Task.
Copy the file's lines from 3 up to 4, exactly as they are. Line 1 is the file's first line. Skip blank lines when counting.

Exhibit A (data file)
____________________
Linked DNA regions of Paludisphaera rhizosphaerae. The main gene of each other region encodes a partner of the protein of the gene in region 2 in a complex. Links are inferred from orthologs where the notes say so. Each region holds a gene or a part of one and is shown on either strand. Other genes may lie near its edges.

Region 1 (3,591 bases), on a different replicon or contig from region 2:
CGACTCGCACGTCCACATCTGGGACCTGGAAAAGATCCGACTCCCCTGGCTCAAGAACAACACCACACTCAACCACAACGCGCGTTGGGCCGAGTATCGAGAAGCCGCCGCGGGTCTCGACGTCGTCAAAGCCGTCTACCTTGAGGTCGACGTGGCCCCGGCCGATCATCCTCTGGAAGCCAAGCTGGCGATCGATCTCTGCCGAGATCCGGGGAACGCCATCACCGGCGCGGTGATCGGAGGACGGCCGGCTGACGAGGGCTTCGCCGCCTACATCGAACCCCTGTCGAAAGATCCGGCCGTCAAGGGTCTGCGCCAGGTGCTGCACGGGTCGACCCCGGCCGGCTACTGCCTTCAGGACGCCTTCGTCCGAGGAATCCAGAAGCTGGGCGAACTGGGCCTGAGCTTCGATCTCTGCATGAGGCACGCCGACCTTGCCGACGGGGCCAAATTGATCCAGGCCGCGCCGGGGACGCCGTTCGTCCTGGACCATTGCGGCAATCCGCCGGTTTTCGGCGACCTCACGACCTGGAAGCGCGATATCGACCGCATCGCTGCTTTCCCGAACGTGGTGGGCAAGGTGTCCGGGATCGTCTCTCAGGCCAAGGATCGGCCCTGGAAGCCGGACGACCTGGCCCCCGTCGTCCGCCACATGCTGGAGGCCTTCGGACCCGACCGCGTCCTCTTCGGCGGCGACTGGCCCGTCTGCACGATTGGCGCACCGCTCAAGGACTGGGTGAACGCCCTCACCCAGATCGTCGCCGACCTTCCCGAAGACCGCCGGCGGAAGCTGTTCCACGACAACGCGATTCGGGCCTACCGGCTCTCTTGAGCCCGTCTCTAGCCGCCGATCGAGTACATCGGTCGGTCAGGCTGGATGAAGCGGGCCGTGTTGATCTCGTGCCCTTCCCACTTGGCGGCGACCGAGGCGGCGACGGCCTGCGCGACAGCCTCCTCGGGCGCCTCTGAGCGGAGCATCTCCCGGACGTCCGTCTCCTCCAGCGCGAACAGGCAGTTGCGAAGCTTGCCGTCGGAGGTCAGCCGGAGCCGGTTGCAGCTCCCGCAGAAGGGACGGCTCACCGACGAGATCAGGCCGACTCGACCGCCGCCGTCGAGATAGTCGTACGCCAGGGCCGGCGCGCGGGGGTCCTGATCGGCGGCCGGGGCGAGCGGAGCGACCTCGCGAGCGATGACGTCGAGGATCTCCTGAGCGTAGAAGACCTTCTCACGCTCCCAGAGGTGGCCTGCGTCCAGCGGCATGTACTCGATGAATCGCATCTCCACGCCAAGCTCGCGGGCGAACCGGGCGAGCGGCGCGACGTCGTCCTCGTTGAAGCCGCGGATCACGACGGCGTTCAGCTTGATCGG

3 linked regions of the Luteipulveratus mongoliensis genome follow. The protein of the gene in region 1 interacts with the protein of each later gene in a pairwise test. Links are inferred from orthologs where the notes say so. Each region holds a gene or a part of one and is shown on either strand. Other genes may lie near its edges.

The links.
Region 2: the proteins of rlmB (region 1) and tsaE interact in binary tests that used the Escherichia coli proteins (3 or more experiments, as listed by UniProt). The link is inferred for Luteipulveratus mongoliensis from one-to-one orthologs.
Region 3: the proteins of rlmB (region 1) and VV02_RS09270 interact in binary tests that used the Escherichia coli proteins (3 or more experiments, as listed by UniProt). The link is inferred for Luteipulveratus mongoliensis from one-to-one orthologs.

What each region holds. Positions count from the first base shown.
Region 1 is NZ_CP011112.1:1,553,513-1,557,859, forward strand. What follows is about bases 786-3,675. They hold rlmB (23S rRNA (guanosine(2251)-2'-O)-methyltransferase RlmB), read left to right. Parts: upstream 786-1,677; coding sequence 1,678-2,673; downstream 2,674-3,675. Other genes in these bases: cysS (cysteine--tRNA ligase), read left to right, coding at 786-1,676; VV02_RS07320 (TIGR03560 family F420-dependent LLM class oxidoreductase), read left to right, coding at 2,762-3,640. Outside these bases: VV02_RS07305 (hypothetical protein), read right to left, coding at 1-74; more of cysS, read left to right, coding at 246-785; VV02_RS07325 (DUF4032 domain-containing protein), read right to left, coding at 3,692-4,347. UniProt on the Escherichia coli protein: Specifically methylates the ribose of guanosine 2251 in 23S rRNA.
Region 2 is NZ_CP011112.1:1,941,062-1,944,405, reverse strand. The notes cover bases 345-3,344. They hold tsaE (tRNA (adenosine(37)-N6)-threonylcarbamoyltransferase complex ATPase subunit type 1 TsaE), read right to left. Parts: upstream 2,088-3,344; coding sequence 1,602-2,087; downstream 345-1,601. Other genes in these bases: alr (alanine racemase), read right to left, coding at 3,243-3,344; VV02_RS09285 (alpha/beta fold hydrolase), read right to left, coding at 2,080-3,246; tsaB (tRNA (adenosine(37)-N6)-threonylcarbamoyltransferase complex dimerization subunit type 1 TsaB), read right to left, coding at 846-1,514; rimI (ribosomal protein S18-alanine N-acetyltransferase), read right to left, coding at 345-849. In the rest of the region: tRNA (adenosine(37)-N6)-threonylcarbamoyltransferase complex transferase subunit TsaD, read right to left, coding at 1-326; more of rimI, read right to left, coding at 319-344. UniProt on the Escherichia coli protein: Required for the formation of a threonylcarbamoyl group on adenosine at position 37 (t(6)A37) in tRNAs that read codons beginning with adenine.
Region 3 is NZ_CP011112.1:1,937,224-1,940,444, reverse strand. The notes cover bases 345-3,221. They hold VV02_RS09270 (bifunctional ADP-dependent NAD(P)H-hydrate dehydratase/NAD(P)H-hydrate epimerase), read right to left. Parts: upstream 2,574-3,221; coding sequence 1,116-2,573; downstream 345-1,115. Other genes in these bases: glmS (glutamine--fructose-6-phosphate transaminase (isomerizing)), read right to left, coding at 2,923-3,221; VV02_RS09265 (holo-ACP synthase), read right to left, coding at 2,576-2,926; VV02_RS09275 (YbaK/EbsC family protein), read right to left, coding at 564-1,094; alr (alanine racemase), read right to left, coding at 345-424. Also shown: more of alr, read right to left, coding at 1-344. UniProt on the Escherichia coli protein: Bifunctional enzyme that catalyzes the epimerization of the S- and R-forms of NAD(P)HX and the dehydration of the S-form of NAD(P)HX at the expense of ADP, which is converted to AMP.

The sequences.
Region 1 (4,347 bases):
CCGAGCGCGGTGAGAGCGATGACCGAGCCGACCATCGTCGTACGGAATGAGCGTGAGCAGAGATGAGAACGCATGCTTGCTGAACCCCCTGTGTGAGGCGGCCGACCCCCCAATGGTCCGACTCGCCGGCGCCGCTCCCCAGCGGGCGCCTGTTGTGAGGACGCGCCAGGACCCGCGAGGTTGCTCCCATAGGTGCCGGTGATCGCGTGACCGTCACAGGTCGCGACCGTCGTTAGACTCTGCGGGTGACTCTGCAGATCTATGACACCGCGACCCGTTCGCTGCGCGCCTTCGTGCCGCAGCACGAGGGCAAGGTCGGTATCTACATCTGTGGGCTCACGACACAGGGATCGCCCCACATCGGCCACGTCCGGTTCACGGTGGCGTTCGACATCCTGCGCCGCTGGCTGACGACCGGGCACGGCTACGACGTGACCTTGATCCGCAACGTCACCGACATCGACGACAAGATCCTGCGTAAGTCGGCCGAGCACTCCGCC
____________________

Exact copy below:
CGACTCGCACGTCCACATCTGGGACCTGGAAAAGATCCGACTCCCCTGGCTCAAGAACAACACCACACTCAACCACAACGCGCGTTGGGCCGAGTATCGAGAAGCCGCCGCGGGTCTCGACGTCGTCAAAGCCGTCTACCTTGAGGTCGACGTGGCCCCGGCCGATCATCCTCTGGAAGCCAAGCTGGCGATCGATCTCTGCCGAGATCCGGGGAACGCCATCACCGGCGCGGTGATCGGAGGACGGCCGGCTGACGAGGGCTTCGCCGCCTACATCGAACCCCTGTCGAAAGATCCGGCCGTCAAGGGTCTGCGCCAGGTGCTGCACGGGTCGACCCCGGCCGGCTACTGCCTTCAGGACGCCTTCGTCCGAGGAATCCAGAAGCTGGGCGAACTGGGCCTGAGCTTCGATCTCTGCATGAGGCACGCCGACCTTGCCGACGGGGCCAAATTGATCCAGGCCGCGCCGGGGACGCCGTTCGTCCTGGACCATTGCGGCAATCCGCCGGTTTTCGGCGACCTCACGACCTGGAAGCGCGATATCGACCGCATCGCTGCTTTCCCGAACGTGGTGGGCAAGGTGTCCGGGATCGTCTCTCAGGCCAAGGATCGGCCCTGGAAGCCGGACGACCTGGCCCCCGTCGTCCGCCACATGCTGGAGGCCTTCGGACCCGACCGCGTCCTCTTCGGCGGCGACTGGCCCGTCTGCACGATTGGCGCACCGCTCAAGGACTGGGTGAACGCCCTCACCCAGATCGTCGCCGACCTTCCCGAAGACCGCCGGCGGAAGCTGTTCCACGACAACGCGATTCGGGCCTACCGGCTCTCTTGAGCCCGTCTCTAGCCGCCGATCGAGTACATCGGTCGGTCAGGCTGGATGAAGCGGGCCGTGTTGATCTCGTGCCCTTCCCACTTGGCGGCGACCGAGGCGGCGACGGCCTGCGCGACAGCCTCCTCGGGCGCCTCTGAGCGGAGCATCTCCCGGACGTCCGTCTCCTCCAGCGCGAACAGGCAGTTGCGAAGCTTGCCGTCGGAGGTCAGCCGGAGCCGGTTGCAGCTCCCGCAGAAGGGACGGCTCACCGACGAGATCAGGCCGACTCGACCGCCGCCGTCGAGATAGTCGTACGCCAGGGCCGGCGCGCGGGGGTCCTGATCGGCGGCCGGGGCGAGCGGAGCGACCTCGCGAGCGATGACGTCGAGGATCTCCTGAGCGTAGAAGACCTTCTCACGCTCCCAGAGGTGGCCTGCGTCCAGCGGCATGTACTCGATGAATCGCATCTCCACGCCAAGCTCGCGGGCGAACCGGGCGAGCGGCGCGACGTCGTCCTCGTTGAAGCCGCGGATCACGACGGCGTTCAGCTTGATCGG

3 linked regions of the Luteipulveratus mongoliensis genome follow. The protein of the gene in region 1 interacts with the protein of each later gene in a pairwise test. Links are inferred from orthologs where the notes say so. Each region holds a gene or a part of one and is shown on either strand. Other genes may lie near its edges.